[tags: The Garden of Forking Paths Essays]

Analyzing the short story “The Landlady”

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I complained to God in so many words: “Here I was, the wounded representative of the negro race in our struggle to be accounted free and equal with the dominating whites!” And God was amused; my prayer did not ring true with Him. I would try again. And then God said, “Have you not done the same thing? Remember this one and that one, people whom you have slighted or avoided or treated less considerately than others because they were different superficially, and you were ashamed to be identified with them. Have you not been glad that you are not more colored than you are? Grateful that you are not black?” My anger and hate against the landlady melted. I was no better than she was, nor worse for that matter. . . . We were both guilty of the sin of self-regard, the pride and the exclusiveness by which we cut some people off from ourselves.

This is what Katz, who teaches law at the University of Pennsylvania, calls “avoision”–behavior a little too fishy to seem like simple avoidance of illegality but not so obviously illegal as to constitute clear-cut evasion. Avoision covers those acts which lie in the awkward middle, and Katz sees the potential for avoision everywhere in the modern world. Imagine, for example, a tourist from a third-world country who comes to America and decides, at the last minute, that she wants to stay here. She then makes a series of provocative statements about her country which render her unwelcome at home and thereby qualify her for political asylum. Or what about a pornographer who, worried about running afoul of decency laws with his collection of highly explicit photographs, decides to put them in a book entitled “Sex in Marriage,” together with long, windy essays on the future of marriage. The shoemaker, the tourist, and the pornographer all adhere to the form of the law, but they violate its spirit: they have exploited a loophole. Is what they are doing right? Should they be allowed to get away with it?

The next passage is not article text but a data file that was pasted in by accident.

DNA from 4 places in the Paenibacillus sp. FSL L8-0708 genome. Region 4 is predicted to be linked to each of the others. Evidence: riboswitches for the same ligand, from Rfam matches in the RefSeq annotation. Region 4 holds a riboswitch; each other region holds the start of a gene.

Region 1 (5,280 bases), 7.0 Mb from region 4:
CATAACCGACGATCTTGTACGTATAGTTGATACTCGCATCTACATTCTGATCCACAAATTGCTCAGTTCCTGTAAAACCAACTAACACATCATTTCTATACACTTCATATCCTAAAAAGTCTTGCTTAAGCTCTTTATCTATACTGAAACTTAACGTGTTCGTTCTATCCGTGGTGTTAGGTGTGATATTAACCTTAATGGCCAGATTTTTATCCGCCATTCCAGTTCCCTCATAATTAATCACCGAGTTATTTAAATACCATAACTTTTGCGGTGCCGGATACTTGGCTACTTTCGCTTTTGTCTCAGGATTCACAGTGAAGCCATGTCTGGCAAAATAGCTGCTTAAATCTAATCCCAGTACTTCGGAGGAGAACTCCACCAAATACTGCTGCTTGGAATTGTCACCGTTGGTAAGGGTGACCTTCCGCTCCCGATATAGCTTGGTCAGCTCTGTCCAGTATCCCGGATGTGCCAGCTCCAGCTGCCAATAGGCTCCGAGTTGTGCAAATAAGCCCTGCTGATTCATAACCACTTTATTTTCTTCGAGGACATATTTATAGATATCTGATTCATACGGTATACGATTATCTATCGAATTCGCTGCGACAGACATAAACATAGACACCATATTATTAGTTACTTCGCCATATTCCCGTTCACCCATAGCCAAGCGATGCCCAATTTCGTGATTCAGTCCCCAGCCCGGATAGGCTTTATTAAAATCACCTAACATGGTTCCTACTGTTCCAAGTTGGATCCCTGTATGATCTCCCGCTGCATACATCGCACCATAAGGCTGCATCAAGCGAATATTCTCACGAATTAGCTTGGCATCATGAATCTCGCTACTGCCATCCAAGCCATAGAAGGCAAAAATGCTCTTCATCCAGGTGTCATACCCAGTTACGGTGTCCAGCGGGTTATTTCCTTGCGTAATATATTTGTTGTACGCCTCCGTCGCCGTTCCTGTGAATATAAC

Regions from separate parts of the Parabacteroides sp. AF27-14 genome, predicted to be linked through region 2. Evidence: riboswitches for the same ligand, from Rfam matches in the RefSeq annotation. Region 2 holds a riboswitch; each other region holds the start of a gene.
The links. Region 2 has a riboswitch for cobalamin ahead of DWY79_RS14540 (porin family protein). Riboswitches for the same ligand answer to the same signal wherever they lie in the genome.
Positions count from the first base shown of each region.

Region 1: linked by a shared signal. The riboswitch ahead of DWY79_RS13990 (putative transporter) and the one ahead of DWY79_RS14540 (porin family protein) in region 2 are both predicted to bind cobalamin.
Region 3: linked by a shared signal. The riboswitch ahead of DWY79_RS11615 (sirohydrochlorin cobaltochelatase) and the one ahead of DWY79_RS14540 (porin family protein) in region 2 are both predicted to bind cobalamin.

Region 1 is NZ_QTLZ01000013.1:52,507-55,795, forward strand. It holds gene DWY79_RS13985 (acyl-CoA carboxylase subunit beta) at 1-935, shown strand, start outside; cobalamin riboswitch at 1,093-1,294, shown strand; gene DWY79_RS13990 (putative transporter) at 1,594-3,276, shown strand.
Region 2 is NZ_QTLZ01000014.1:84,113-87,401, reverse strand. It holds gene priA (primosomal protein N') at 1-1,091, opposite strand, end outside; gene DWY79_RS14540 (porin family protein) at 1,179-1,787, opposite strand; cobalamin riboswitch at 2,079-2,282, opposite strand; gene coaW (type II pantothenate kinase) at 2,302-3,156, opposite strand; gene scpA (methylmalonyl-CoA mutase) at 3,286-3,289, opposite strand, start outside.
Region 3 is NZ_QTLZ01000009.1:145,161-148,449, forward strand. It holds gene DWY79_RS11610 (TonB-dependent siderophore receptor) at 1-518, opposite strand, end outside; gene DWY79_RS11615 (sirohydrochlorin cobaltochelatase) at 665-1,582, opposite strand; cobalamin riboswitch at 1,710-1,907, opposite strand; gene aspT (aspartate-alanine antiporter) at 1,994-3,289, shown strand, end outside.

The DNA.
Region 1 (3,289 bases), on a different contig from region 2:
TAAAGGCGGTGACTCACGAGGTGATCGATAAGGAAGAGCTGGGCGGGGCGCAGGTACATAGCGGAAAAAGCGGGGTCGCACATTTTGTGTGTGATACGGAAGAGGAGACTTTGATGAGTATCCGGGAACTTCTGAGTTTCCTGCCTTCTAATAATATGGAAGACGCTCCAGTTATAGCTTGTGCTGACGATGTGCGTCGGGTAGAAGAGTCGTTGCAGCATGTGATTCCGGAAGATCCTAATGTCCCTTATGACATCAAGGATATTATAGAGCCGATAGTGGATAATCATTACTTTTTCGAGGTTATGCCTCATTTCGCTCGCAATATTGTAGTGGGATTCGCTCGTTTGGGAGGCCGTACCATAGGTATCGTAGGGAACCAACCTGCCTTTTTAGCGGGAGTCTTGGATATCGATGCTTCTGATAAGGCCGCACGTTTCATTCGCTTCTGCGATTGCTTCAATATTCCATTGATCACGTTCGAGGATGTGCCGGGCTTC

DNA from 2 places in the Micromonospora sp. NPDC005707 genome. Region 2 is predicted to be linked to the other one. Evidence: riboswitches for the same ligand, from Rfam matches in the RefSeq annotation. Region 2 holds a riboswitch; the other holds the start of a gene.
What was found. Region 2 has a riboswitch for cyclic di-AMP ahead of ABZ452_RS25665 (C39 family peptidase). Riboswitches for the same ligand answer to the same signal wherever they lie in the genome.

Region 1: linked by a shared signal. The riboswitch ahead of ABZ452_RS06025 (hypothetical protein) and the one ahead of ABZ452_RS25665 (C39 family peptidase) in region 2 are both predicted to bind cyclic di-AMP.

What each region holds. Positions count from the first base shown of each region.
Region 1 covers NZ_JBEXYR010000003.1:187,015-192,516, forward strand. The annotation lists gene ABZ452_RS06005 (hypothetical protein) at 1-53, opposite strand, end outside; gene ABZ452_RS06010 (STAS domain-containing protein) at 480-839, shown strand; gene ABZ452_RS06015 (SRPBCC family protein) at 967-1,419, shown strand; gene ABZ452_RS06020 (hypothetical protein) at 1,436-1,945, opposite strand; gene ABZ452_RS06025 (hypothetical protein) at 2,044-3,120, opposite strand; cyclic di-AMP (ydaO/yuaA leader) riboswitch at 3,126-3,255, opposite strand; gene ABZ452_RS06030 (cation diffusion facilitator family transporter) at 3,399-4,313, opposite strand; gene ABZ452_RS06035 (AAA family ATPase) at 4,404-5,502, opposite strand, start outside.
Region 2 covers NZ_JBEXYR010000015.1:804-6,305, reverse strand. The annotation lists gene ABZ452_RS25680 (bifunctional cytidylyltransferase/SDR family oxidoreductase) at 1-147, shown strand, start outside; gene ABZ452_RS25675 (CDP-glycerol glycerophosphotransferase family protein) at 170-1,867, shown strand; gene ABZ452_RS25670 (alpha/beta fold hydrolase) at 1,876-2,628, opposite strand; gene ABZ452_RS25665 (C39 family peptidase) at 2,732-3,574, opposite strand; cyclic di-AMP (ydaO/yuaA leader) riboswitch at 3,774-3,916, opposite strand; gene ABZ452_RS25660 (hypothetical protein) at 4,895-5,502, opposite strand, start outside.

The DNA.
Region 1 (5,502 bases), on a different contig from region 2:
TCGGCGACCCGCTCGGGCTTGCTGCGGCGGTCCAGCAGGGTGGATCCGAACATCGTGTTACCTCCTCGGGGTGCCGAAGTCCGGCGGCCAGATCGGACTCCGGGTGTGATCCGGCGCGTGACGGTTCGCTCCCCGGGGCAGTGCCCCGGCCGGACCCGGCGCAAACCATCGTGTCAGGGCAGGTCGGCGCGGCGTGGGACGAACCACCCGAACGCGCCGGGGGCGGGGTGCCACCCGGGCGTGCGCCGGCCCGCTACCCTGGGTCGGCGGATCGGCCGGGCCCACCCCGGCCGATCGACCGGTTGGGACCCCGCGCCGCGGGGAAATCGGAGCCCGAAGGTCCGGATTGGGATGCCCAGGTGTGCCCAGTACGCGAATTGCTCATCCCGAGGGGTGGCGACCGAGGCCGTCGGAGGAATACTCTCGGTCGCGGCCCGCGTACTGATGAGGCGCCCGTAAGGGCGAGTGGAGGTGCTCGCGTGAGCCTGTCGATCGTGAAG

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In this essay I am going to look at the effect created by Arthur Conan Doyle and H G Wells in three short stories, analysing how this effect has added to the plot, setting and atmosphere.

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In this essay/analysis I will go through some of the underlying themes of the novel, that create it more than just a story about some kid in New York....